Sator ★★★½

Syphoning his grandmother's recollections and anecdotes and interpreting them through a fictional format, writer and director Jordan Graham crafts a supernatural horror film that also seems deeply personal with Sator. The narrative is set mostly in a log cabin within a secluded snowy forest and observes Adam (Gabriel Nicholson) living alone and seemingly disturbed by events long ago while being watched by a supernatural entity. 

The present-day storyline becomes continually intercut with scenes that conjure up home-movie footage, most of which involve Adam's grandmother, Nani (June Peterson) who appears to be suffering from dementia. Graham leans into the annals of the 14th and 15th centuries for the pervading ambience of his work, where mental illnesses such as dementia resided as a symptom of demonic-possession and patients were routinely the victims of witch trials. Adam may have even retreated to the forest's desolation due to finding the situation with Nani incrementally hard to handle, together with some other implied changes and uncertainties in his life.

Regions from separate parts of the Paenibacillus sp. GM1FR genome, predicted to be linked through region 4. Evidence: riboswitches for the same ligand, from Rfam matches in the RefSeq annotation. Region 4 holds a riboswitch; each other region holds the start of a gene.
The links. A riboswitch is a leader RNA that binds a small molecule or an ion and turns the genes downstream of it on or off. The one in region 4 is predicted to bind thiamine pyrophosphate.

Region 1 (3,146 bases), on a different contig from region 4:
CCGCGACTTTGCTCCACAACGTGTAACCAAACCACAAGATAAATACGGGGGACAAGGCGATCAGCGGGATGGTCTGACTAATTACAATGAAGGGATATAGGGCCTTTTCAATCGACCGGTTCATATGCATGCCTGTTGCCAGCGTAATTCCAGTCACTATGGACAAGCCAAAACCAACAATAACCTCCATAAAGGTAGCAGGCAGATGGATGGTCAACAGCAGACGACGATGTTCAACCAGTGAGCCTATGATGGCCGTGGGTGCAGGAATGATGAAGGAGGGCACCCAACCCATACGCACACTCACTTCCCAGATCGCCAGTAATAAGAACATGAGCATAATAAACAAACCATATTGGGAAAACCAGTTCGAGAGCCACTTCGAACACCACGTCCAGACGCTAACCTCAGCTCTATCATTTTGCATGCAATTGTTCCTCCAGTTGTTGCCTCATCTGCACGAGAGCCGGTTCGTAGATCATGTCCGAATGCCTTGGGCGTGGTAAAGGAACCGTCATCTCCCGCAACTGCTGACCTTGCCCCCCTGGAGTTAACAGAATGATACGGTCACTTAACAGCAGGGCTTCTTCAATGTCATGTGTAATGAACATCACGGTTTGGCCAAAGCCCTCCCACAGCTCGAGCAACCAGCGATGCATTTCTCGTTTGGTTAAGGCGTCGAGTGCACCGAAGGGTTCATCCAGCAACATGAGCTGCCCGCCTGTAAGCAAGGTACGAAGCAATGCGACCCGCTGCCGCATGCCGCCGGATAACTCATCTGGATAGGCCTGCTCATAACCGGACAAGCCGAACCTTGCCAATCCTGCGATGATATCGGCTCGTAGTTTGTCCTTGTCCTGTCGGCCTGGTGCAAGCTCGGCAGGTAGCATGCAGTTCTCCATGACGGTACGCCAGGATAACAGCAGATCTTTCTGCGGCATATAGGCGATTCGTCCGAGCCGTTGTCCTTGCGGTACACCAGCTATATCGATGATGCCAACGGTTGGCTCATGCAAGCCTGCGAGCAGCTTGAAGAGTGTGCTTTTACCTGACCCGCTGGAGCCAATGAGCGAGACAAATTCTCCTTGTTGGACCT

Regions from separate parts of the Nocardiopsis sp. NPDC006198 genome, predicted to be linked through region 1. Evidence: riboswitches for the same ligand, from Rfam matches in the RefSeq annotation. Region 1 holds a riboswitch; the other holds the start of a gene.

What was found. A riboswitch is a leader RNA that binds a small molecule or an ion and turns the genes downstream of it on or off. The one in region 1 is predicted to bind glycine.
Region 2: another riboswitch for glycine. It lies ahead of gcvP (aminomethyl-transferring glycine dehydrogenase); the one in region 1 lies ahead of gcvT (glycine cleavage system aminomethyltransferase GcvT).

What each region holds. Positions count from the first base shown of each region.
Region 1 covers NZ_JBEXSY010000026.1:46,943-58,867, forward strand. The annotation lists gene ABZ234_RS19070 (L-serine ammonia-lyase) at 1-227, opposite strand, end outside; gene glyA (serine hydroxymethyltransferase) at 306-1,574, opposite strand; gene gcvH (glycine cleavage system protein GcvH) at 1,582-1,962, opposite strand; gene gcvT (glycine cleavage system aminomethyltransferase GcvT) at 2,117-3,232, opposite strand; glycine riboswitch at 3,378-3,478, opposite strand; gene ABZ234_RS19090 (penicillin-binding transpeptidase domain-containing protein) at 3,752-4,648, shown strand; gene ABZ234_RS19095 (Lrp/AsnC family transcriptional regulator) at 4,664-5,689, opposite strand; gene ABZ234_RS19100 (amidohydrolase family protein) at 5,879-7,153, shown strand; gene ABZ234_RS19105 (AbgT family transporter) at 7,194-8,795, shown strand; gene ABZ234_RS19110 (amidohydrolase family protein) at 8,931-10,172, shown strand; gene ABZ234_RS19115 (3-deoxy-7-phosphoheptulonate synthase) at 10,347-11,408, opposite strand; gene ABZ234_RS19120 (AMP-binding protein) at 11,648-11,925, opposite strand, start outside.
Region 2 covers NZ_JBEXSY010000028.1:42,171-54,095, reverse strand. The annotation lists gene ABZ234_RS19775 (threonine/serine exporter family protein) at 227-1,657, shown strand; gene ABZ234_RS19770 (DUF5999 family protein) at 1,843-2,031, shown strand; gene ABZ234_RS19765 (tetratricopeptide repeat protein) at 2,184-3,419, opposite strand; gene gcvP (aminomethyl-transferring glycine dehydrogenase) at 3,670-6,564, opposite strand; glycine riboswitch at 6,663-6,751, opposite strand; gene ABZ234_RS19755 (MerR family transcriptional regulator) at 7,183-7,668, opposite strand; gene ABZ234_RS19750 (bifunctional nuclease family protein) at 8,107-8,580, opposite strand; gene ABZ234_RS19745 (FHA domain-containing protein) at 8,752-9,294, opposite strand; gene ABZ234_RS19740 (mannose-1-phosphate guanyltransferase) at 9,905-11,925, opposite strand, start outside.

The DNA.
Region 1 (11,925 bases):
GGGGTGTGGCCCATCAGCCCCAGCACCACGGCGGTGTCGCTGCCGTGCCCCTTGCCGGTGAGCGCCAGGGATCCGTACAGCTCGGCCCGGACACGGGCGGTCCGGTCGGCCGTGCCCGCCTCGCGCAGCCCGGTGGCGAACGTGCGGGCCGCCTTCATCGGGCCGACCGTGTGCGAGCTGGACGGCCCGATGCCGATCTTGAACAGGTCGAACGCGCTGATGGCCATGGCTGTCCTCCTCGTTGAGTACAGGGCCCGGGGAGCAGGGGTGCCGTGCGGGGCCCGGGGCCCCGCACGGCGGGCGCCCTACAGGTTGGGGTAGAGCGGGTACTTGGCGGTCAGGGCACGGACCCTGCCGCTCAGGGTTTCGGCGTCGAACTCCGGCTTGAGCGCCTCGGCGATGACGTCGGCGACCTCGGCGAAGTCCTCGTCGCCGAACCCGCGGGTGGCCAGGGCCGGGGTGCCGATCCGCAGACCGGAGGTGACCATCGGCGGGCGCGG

Graham purposefully shifts perspectives in a disorienting but appurtenant attempt to convey his central character becoming progressively unbalanced; furthermore underlined by intentionally avoiding marked passages of time and the disparity between dream and reality. There's the occasional moment when the storyline doesn't appear to facilitate a great deal of narrative sense, but the atmosphere entirely commands the story; never ceasing in functioning on an emotional level. Sator encompasses ample amounts of beauty and unhappiness methodically enshrouded in an extremely low-budget horror film underscored further by creepiness and uncertainty.

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